Alcohol-related liver diseases is a problem caused by drinking too much alcohol, but symptoms usually only show when the organ has been severely damaged. It’s important to recognize these signs as repeated damage can lead to cirrhosis – permanent scarring of the liver. One way to avoid the condition developing in the first place is to avoid drinking regularly.
Liver disease that’s been caused by excess alcohol intake has several stages of severity . There are three main stages – alcoholic fatty liver disease, alcoholic hepatitis, and cirrhosis. Alcoholic fatty liver disease is caused by drinking a large amount of alcohol, even for a few days, and the build-up of fats in the liver. Alcoholic hepatitis is caused by alcohol misuse over a longer period, and cirrhosis is where the liver has become significantly scarred. Cirrhosis can lead to liver failure, which will eventually stop the liver working and can have fatal consequences.
It is advised that men and women should not regularly drink more than 14 and 7 units in a week respectively. It is also advisable to take 48 consecutive hours off drinking a week to allow your liver to recover.
If the liver becomes severely damaged, symptoms of alcohol-related liver disease may begin to show which includes: feeling sick, Weight loss , loss of appetite, yellowing of the eyes and skin ( jaundice ), swelling in the ankles and tummy, confusion or drowsiness, and vomiting blood or passing blood in your stools.
Alcohol consumption has increased across all social, age and gender groups. More and more young people with advanced alcohol-related liver disease are seen in clinics now. Anyone regularly drinking alcohol in excess, should be evaluated by a liver specialist to check if the liver is damaged. The advent of fibroscan makes the evaluation of liver damage possible without a liver biopsy .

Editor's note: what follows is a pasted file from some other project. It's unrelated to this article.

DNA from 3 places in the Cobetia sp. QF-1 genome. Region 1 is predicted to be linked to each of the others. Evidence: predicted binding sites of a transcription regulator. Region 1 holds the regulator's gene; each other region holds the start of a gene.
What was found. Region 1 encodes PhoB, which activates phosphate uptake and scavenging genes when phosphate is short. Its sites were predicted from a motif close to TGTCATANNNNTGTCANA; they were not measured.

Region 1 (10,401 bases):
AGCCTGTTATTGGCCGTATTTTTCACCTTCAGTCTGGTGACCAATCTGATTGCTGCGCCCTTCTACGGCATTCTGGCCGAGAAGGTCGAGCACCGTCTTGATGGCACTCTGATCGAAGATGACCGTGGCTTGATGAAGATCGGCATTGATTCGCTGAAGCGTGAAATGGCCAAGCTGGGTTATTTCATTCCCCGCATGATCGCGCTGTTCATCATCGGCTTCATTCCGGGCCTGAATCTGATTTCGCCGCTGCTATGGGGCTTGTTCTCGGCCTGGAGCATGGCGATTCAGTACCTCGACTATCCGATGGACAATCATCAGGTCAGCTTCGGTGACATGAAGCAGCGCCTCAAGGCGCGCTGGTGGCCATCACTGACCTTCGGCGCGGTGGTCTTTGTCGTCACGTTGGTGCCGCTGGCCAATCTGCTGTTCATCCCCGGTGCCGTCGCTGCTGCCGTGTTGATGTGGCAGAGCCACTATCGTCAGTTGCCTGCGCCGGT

For alcohol-related liver disease, there is currently no cure available. Quitting alcohol completely is the most effective treatment. If people with alcohol-related disease stop drinking, there’s an excellent chance that the liver will repair itself. Many organs have the ability to regenerate to some degree, but none have the same capacity as the liver.
Compared to its burden, the alcohol-related liver disease receives 10 times less attention it deserves. Every year, 1 lakh people die in India due to liver failure, of which a significant proportion suffer from alcoholic liver diseases. The social stigma attached to drinking makes it difficult to garner research and funding. However, in the last few years, initiatives have been made to develop newer therapies. Stool microbiota transplant has been studied in patients with alcoholic hepatitis with promising early results.
But the most important thing is to create awareness about alcohol consumption in combating alcohol-related liver disease. Even Mahatma Gandhi had identified alcohol consumption as a major social evil and had encouraged prohibition.